We hear and read constantly about the two complaints that Arab citizens or subjects have against their rulers: mismanagement and corruption. The corruption is clear: two heads of Hamas, Khaled Meshaal and Moussa abu Marzouk, amassed fortunes of $2.5 billion apiece; Mahmoud Abbas of the P.A., together with his two grasping sons Tarek and Nasser, has acquired a family fortune of $400 million; Bashar and his wife have, according to the American government, between $1 and $2 million; General Al-Sissi has a net worth of $185 million (a neat trick, given that his annual salary is $72,000); King Abdullah of Jordan has a net worth of $750 million; the late Tunisian ruler, Zine El Abedine Ben Ali, had roughly $9 billion stashed in bank accounts and real estate in several countries, including Canada, Saudi Arabia and Switzerland; at his death Colonel Qaddafi had a net worth of $70 billion. And then there are the hundreds of billions of dollars that the nations of the Gulf — in Saudi Arabia, the UAE, Kuwait, and Qatar — receive from the sale of oil, and that the monarchical families simply appropriate, as theirs by right, vast sums that should rightly be considered be considered as belonging not to their families, but to the nation.
That is the corruption in the Arab world we talk about.
Then there is mismanagement.
The many Arab kings and despots are used to getting their own way, and some have grandiose plans — think of the Saudi Crown Prince who is planning on spending $500 billion on his Vision 2030 project. If they have an idea for some mega project, no “experts” — accountants, urban planners, architects, engineers — will be allowed to get in their way, nothing will deter them from spending vast sums. Brand new cities, as Mohammed bin Salman reminds us, seem to be in vogue. He is merely an extreme example — because his country is so very rich — of the phenomenon.
In order to relieve the overcrowding in Cairo – which had 5 million people in 1950 and has more than 20 million today — the Egyptian government established in 2000, by decree, the future city of New Cairo. It is located in the desert some twenty-five kilometers east of the capital and is now complete. Can the city be called a success? It was intended to have a population of five million. Instead, there are only half a million people there, one-tenth the expected number. No one will publicly ask where the government went wrong in its planning – perhaps placing a city smack in the midst of the desert was flawed. What did the engineers, the urban planners, the transportation experts, the demographers have to say about this project as it was being built? The dismal result speaks for itself.
Now the Jordanian government – that is, King Abdullah – wants to build a brand new city in the desert to relieve congestion in the capital, Amman, and in Jordan’s second most populous city, Zarqa. A report on the plans, and the nearly universal doubts that have been expressed about them, and that the King is determined to ignore, can be found here: “Plans for new Jordanian city raises concern among experts,” by Debbie Mohnblatt, The Media Line, January 20, 2023:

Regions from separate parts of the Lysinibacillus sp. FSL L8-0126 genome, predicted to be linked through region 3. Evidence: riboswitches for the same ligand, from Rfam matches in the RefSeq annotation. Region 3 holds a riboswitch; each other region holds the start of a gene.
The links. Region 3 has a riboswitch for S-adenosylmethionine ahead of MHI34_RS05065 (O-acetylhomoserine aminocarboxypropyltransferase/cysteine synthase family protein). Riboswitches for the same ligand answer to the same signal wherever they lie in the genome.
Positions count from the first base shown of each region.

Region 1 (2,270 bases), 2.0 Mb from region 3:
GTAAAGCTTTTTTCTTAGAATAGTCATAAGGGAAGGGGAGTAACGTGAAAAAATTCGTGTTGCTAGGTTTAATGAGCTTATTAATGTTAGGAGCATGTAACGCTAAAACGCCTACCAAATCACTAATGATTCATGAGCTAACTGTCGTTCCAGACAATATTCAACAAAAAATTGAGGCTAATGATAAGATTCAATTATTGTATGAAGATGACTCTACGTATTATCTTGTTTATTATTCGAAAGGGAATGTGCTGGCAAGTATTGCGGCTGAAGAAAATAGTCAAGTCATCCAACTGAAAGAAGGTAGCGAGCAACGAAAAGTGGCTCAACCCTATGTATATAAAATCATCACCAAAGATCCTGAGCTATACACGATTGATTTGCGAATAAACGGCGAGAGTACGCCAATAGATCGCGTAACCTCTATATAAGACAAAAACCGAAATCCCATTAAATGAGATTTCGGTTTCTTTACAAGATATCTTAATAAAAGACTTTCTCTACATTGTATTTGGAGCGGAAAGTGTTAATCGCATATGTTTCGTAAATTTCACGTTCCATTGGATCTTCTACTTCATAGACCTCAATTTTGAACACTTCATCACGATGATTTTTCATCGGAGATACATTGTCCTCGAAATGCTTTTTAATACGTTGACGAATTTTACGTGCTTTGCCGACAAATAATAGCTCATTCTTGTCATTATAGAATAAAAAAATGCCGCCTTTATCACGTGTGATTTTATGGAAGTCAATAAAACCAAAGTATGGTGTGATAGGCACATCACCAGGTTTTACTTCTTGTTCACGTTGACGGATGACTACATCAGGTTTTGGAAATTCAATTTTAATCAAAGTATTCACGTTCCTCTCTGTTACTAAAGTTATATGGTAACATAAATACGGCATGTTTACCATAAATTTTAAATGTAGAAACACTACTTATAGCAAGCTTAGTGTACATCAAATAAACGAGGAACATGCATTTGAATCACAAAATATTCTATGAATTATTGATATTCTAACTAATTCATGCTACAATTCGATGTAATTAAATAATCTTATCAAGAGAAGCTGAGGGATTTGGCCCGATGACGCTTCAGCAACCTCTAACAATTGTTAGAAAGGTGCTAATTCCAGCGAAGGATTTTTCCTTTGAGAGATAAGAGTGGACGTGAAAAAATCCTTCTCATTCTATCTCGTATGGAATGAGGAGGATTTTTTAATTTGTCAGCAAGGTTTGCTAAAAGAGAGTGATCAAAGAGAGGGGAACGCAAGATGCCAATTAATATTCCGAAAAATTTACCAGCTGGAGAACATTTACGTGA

The Jordanian government announced its plan last week to build a new city to help boost the economy and address overcrowding. The proposal for the city, which is meant to be located roughly between the capital Amman and Zarqa, the second-most populous city in Jordan, has been panned by urban planning experts, who say that the government is ignoring their concerns.
Jordan intends for the proposed city, which has no name yet, to become a key driver in the Jordanian economy. The new city is meant to attract investment, create job opportunities, and help address the kingdom’s population growth. Jordan currently has around 11 million residents and is facing overcrowding in its two most populous cities.
In a meeting with King Abdullah II at Al Husseiniya Palace, Prime Minister Bisher Al-Khasawneh announced that studies and planning would be completed within two years and that implementation would begin in 2025. When completed, the city is expected to house up to a million people.
The state plans to allocate 442 million Jordanian dinars (about $623 million) from the state budget for the new city’s infrastructure over the course of 10 years. The city will be built on state-owned land, a tactic that is intended to ease the decision-making processes around the development.
Experts believe the plans for the new city are untenable and have urged the government to reconsider the project’s launch. Dr. Murad Kalaldeh, an architect, president of the Jordanian Planning Forum, and lecturer at Al-Balqaʼ Applied University, told The Media Line, “We have great concerns about whether this vision of the government is the right one or not. We think that there are a lot of challenges that might injure the whole idea,” he said.
Almost all the members of the Jordanian Planning Forum, an association of urban planners and engineers, are against the project. “We made several meetings, and we issued a public statement saying that the government should reconsider the whole idea and think of other locations that might go along with the original planning strategies which are based on decentralization,” Kalaldeh said.
Kalaldeh believes that creating a new city in the proposed location will increase overcrowding instead of relieving it. “Almost 70% of the population is already located in Amman and Zarqa, and if this city will be constructed in between these two cities, the agglomeration in the area will increase,” he said, referring to the process in which human settlements become increasingly dense.
What the distinguished architect – and president of the Jordanian Planning Forum – Murad Kalaldeh worries about is that instead of relieving congestion in Amman and Zarqa, which already contain 70% of the entire population of the country, the new city placed between them will lead to greater congestion in the whole area, creating a kind of population corridor akin to that which has developed between Boston, New York, and Washington.